The Palestinian foreign ministry, in a statement reported by the official WAFA news agency, said the blast happened minutes after Jamal opened a safe that had come from the embassy's old offices. The mission is in the course of moving in to new premises next to the residence in a suburb of the capital.
Czech police spokeswoman Zoulova said: "The possibilities include inexpert handling of an explosive device or its spontaneous detonation ... The device was in a safe and was triggered after the door of the safe was opened. The police are not ruling out that the device was a part of the safe."
Some safes can be fitted with small charges to destroy secret documents in the event of the lock being tampered with. However, the Czech police left open the possibility that another kind of explosive device was involved.
A spokesman for the embassy, Nabil el-Fahel, said he had no details on what it was that blew up. "We need to wait for the results of the police investigation," he said.
Jamal suffered lethal injuries to his head, chest and abdomen, surgeon Daniel Langer told Czech television.
No one else was injured in the explosion, police said, although a spokeswoman for Prague's emergency medical services said a 52-year-old woman was treated for smoke inhalation and shock. Jamal's family was at home at the time of the blast.
No signs of damage to the two-storey house was visible outside but police cordoned off part of the street.
The Palestinian foreign ministry said it would send a team to Prague to help with the investigation.
Palestinian Foreign Minister Riyad al-Malki, quoted by WAFA, said Jamal was "martyred in the line of duty".
Born in Beirut to a refugee family, Jamal joined Yasser Arafat's Fatah faction of the Palestine Liberation Movement in 1975 and served in PLO missions to Bulgaria and Czechoslovakia in the 1980s. Part of the diplomatic corps of the Palestinian Authority that governs the West Bank under interim peace accords with Israel, he had been its consul in Alexandria since 2005.

Peter Lemkin
01-03-2014, 09:05 AM
Police find weapons at Palestinian embassy in PragueCzech police have found weapons at the Palestinian embassy in Prague, theReuters news agency reported quoting a police spokeswoman. The news comesaday after a safe exploded at the mission, killing the Palestinian envoy,Jamal al-Jamal. The police spokeswoman gave no details about the type orquantity of the weapons; the news website respect.cz however reported thatsub-machine guns and other illegally-held firearms were discovered whichcould arm a ten-member unit.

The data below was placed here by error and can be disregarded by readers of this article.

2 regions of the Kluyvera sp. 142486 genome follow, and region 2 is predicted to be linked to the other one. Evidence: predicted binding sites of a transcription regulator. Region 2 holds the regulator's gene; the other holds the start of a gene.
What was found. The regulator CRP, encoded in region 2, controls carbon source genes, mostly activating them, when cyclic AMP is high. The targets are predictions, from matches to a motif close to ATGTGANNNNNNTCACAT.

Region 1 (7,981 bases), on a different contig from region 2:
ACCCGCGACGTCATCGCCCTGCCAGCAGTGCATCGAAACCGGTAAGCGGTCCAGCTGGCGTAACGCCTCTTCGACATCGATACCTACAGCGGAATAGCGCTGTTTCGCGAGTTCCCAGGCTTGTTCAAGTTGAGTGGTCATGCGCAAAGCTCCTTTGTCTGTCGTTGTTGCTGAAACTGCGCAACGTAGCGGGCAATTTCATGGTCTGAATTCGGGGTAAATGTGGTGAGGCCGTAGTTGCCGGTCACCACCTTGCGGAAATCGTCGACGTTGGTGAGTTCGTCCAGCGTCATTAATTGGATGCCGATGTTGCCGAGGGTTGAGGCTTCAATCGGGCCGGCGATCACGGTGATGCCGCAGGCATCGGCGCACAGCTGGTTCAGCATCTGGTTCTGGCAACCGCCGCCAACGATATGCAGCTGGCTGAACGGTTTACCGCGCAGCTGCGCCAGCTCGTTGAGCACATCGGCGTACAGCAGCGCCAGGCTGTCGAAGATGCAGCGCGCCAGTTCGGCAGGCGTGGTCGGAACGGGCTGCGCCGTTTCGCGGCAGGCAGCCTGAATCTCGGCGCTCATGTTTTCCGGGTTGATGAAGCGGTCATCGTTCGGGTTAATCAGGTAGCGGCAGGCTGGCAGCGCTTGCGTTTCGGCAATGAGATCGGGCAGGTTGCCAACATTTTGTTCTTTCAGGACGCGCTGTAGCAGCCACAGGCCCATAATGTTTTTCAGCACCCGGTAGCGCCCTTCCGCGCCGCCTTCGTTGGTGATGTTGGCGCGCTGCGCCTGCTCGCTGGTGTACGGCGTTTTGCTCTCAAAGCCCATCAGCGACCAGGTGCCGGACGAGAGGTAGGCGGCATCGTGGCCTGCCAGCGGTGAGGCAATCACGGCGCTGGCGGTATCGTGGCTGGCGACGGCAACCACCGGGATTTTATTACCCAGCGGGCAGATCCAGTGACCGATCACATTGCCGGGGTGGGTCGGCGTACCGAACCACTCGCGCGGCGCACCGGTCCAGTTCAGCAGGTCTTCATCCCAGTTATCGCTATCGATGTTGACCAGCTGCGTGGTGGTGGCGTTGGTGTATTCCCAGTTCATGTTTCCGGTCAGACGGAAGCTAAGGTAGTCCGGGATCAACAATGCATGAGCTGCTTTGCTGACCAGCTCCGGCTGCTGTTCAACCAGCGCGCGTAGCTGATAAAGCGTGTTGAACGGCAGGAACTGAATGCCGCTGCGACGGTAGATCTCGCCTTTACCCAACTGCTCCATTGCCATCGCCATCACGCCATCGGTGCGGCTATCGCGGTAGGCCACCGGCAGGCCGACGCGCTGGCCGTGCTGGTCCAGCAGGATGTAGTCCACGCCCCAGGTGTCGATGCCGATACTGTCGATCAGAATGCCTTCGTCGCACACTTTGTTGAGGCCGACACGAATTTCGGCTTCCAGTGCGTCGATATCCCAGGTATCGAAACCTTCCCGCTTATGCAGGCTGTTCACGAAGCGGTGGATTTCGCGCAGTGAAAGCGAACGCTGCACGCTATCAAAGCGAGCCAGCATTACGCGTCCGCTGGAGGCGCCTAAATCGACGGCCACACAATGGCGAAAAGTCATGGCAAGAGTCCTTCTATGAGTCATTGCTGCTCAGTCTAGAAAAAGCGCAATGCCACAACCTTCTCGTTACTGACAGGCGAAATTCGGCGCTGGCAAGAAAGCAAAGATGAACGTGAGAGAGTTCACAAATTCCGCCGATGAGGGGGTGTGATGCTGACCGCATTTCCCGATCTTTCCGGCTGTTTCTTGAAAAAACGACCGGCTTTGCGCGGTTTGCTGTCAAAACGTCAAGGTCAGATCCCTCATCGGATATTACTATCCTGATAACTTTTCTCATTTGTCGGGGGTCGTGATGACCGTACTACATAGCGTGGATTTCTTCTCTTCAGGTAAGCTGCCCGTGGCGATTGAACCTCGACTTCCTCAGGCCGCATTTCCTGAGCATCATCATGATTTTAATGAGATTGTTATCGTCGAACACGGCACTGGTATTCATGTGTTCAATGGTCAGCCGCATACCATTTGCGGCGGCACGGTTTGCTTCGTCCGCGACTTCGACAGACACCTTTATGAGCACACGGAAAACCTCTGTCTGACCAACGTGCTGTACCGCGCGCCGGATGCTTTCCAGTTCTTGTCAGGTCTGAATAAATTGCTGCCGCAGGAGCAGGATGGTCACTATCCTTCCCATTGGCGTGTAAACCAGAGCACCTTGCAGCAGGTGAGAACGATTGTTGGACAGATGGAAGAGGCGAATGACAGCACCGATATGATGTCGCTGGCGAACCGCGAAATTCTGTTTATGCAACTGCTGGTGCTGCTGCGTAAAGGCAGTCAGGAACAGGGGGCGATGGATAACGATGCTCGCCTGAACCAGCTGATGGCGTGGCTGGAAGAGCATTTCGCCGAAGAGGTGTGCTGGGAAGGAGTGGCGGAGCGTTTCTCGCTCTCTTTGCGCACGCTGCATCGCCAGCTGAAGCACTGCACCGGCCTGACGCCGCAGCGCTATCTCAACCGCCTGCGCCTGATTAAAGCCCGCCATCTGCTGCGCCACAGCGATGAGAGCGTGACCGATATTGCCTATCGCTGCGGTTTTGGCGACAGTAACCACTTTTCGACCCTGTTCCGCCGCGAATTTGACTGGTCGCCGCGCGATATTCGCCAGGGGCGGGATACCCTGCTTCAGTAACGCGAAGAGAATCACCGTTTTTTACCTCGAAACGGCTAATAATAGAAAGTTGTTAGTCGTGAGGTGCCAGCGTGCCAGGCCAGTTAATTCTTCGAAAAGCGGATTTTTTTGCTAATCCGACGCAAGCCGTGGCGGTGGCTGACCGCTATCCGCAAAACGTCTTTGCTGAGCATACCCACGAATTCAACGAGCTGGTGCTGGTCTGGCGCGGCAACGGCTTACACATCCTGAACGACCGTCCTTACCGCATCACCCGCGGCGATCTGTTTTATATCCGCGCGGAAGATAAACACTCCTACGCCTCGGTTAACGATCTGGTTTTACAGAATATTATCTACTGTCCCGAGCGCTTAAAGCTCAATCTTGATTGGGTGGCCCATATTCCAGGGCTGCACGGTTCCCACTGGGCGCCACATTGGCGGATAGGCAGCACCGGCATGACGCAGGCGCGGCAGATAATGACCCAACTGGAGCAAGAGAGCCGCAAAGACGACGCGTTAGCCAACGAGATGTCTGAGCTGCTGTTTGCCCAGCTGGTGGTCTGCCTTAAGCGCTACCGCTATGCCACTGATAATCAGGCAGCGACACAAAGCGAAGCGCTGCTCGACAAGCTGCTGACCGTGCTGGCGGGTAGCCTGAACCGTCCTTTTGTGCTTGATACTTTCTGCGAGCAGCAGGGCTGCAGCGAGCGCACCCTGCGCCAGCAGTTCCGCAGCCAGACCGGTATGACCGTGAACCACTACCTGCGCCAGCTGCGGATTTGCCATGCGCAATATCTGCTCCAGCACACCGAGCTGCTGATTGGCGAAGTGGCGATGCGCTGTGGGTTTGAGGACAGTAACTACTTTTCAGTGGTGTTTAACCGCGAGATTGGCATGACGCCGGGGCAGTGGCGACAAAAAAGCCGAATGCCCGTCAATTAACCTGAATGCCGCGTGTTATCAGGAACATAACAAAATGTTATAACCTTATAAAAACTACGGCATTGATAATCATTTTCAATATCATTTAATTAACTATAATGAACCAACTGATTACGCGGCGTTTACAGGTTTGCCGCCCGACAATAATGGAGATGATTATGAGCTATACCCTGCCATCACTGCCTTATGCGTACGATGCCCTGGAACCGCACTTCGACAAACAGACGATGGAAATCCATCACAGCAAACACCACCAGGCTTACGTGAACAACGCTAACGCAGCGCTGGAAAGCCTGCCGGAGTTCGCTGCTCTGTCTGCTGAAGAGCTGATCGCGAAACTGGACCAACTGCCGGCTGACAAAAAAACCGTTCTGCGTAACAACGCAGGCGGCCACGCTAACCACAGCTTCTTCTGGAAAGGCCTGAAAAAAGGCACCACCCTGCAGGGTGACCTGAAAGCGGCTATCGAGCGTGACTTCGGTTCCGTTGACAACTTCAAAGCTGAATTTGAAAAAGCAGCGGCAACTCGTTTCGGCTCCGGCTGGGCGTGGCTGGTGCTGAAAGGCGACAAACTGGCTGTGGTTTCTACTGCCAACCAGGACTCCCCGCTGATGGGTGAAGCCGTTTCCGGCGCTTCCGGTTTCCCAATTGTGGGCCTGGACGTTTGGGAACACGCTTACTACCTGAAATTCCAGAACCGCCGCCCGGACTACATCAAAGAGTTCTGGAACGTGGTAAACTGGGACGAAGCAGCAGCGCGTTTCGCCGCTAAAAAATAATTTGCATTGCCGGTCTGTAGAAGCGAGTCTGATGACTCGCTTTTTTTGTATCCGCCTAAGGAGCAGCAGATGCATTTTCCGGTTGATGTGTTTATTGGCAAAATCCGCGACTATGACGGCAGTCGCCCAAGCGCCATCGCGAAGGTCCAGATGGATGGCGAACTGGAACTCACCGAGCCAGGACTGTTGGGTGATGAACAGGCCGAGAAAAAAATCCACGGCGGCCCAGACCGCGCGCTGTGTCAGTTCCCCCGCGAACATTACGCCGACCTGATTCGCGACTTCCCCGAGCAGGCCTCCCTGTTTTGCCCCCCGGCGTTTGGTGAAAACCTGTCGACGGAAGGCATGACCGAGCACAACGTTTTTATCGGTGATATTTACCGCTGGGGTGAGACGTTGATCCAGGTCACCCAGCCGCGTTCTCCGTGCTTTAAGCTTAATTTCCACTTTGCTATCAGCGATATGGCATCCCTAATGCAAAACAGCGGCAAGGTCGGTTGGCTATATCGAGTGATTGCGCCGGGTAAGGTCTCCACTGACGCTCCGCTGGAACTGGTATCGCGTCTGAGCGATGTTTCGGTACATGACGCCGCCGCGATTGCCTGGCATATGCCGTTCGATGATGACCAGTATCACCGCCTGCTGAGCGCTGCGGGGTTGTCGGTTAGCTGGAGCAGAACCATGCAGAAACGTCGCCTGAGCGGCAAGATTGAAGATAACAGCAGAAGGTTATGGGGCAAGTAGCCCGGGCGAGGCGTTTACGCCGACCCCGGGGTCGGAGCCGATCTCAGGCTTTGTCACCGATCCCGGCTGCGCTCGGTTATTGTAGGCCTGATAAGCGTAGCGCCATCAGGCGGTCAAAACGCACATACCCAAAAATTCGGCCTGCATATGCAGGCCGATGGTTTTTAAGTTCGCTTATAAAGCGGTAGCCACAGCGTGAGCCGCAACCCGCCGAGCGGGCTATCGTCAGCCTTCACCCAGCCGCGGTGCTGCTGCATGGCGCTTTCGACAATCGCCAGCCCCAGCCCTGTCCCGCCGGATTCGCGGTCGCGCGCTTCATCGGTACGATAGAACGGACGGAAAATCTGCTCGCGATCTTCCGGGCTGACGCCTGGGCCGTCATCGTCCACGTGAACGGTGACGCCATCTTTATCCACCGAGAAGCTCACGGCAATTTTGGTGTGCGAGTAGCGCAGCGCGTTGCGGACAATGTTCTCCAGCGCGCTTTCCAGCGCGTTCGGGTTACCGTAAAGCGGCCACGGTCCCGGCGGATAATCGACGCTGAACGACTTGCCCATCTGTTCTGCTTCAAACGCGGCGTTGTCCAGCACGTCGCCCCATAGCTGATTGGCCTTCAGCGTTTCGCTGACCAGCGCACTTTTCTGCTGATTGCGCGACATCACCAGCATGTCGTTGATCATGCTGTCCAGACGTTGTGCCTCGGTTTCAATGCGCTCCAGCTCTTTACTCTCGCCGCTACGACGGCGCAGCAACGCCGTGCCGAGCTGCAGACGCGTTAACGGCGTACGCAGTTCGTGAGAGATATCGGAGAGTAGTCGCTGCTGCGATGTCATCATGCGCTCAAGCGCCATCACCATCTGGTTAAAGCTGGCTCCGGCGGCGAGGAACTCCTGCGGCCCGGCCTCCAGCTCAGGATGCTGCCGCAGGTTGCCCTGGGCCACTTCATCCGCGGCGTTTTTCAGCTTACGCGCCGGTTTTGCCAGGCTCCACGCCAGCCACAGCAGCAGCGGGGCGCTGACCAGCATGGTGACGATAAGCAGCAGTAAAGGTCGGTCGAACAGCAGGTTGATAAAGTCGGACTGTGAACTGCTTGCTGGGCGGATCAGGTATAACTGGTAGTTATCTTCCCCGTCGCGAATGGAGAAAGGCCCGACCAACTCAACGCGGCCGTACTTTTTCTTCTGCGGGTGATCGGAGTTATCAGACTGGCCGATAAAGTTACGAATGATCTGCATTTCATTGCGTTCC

The Palestinian ambassador to the Czech Republic Jamal al-Jamal, died inhospital on Wednesday after suffering severe injuries in the blast.
Safe whose explosion killed Palestinian ambassador frequently used: embassy spokesmanIn related news, a spokesman for the Palestinian mission in Prague Nabilel-Fahel has denied a statement by the Palestinian foreign minister whosaid the safe that exploded at the embassy had not been used for more than20 years. The spokesman said there were two safes at the embassy – theone which exploded had been used frequently for storing cash and variousdocuments; the other safe, which has not been used for decades, was onlyopened by the Czech police after the explosion. The spokesman also saidthesafe had not been fitted with any explosive devises. The cause of theexplosion is under investigation by the Czech police; its president,MartinČervíček, told reporters there were no indications the blast was aterrorist attack. The Czech Foreign Ministry, meanwhile, has expressedconcern over the find of the weapons; its spokeswoman said diplomaticconventions could have been breached, adding that the ministry would demandan explanation from the Palestinian side.